African start-ups trim workforce over economic crisis

African start-ups trim workforce over economic crisis

African start-ups have begun to lay off employees as global economic crisis affects fund raising.

Globally, funding rounds have slowed, mass layoffs have hit the ecosystem, and tech firms are going bankrupt. According to startup layoff website, Layoffs.fyi, 76,677 staff members have so far been laid off from 586 startups in 2022.

With global inflation at an all-time high, and the ongoing Russia-Ukraine war influencing economic responses, funding to start-ups had shrunk and were being projected to shrink further.

Speaking to The PUNCH earlier, the Founder of Lendsqr and a trustee of Open Banking Nigeria, Adedeji Olowe, said, “The funding raises have started reducing from Q2. If we wait till July when the quarterly numbers come, we will see the dip. The dip is affecting everyone. We are going to witness a reduction in funding raises.”

According to him, high inflation rates has caused the US to increase its interest rate, making the US treasury bills more attractive than investing in start-ups. And with this, investors were shifting their funds to safe places, such as US treasury bills, in an uncertain market.

He added, “These are factors that are influencing the movement of money away. This cycle, that is, funding scarcity isn’t going to last forever. It is likely to get worse towards the end of the year, although by next year it will start shaping up again. Between now and when things start getting better, start-ups without solid bases are at risk.

“A lot of this is already happening in the US. Startups are struggling and laying off staff, and when this is happening, it mirrors what might happen here too. Because when start-ups here raise funds, they also raise overheads, and this is not sustainable without VC funds. Start-ups here are likely going to start laying off staff in a bid to cut costs.”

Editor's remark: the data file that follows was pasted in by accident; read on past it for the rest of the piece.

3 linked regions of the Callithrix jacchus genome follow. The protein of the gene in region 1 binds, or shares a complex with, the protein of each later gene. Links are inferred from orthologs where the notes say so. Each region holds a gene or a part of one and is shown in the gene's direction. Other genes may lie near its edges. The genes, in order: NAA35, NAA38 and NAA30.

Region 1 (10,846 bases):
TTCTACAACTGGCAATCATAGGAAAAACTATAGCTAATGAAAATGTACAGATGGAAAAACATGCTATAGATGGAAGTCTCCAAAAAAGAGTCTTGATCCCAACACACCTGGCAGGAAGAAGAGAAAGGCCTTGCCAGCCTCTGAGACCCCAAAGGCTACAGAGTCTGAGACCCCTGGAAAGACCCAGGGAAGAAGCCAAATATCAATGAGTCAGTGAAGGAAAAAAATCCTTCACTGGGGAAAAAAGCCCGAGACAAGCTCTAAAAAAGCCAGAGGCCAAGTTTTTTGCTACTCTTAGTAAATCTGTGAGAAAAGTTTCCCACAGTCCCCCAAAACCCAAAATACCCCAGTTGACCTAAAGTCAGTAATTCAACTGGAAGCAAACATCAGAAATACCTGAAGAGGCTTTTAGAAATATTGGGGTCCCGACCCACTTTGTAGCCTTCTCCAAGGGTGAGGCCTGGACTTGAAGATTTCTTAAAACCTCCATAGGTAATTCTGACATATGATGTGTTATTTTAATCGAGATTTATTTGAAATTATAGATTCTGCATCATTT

A recent report by TechCrunch, announced that Kuda had laid off about 23 its 450 staff base. In an email, the firm explained that its recent cut was part of a strategic step for sustainable growth.

It said, “Kuda is currently making some strategic changes to serve its customers better and continue to make financial services more accessible, affordable and rewarding to every African.”

It stated that the affected cuts were made across various departments in the company. Recently, Kuda raised raised $55m in a series B round that moved its valuation to $500m.

The firm is not alone with African startups like Swvl laying off 32 per cent of its 1,330 workforce; Wave, laying off about 300; 54gene, 95; and Vezeeta, 50.

When Wave laid off workers, its said it was doing it in hopes that it would make the startup more agile and less dependent on outside funding because global investors were cutting back.

In this year’s ‘Global Startup Ecosystem Index,’ the Chief Executive Officer, StartupBlink, Eli David, said, “Inflation, tech sector wage increases, company devaluations, and increasing interest rates will all challenge short-term economic growth and make it harder to raise capital.

“For founders, it could mean a return to beautiful origins; the self-funded bootstrapped path may become a necessity again.”

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